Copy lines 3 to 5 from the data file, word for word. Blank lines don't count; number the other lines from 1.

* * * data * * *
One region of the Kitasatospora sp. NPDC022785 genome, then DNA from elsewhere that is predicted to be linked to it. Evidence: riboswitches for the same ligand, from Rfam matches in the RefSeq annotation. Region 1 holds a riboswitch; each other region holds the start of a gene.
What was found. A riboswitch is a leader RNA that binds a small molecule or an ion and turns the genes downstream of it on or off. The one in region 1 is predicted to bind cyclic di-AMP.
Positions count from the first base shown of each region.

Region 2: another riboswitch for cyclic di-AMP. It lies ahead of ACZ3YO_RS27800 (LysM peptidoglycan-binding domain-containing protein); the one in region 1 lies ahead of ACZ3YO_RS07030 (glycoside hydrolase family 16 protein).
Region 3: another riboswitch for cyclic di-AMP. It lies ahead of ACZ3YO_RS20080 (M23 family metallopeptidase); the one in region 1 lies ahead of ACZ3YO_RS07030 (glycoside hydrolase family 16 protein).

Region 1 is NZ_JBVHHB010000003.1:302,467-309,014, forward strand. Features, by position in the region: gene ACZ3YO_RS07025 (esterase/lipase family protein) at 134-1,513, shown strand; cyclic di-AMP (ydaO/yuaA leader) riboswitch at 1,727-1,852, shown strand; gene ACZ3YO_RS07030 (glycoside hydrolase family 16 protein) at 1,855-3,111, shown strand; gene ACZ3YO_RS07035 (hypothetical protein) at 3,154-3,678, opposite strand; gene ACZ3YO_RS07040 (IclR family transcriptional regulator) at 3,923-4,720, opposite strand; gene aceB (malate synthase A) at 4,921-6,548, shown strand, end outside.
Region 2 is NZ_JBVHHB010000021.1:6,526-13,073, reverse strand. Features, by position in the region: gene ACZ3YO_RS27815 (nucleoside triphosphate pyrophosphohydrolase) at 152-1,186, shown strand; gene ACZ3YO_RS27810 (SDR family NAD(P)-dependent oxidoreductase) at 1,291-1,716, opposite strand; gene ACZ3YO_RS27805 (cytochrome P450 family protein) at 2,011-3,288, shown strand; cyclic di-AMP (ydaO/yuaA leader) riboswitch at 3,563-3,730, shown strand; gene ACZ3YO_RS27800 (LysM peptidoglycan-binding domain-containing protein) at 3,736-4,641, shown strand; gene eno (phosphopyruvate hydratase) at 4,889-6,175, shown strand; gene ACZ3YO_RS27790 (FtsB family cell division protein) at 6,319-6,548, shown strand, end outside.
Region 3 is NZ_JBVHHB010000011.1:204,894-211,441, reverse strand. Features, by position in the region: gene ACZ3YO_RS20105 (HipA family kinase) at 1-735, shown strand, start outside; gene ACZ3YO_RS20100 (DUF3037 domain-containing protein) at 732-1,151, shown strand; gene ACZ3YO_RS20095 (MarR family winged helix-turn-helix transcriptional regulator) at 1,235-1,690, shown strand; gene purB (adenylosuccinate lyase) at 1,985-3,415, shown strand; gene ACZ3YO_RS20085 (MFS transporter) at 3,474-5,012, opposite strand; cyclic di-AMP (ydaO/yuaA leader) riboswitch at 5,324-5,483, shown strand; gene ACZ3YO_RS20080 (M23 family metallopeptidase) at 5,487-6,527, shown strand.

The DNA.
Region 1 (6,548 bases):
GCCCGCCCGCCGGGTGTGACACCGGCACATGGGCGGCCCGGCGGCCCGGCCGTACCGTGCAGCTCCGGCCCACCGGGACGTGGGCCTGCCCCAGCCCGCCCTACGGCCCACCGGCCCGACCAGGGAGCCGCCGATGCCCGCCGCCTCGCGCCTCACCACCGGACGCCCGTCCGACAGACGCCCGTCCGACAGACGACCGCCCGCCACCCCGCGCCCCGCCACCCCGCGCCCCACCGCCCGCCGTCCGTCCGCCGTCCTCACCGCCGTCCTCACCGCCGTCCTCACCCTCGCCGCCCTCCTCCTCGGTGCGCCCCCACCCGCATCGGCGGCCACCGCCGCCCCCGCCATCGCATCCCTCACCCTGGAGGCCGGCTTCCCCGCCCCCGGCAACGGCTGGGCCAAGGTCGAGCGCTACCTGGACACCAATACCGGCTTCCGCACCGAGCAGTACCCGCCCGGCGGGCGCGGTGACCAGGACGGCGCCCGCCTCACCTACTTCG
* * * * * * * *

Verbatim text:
Positions count from the first base shown of each region.

Region 2: another riboswitch for cyclic di-AMP. It lies ahead of ACZ3YO_RS27800 (LysM peptidoglycan-binding domain-containing protein); the one in region 1 lies ahead of ACZ3YO_RS07030 (glycoside hydrolase family 16 protein).
Region 3: another riboswitch for cyclic di-AMP. It lies ahead of ACZ3YO_RS20080 (M23 family metallopeptidase); the one in region 1 lies ahead of ACZ3YO_RS07030 (glycoside hydrolase family 16 protein).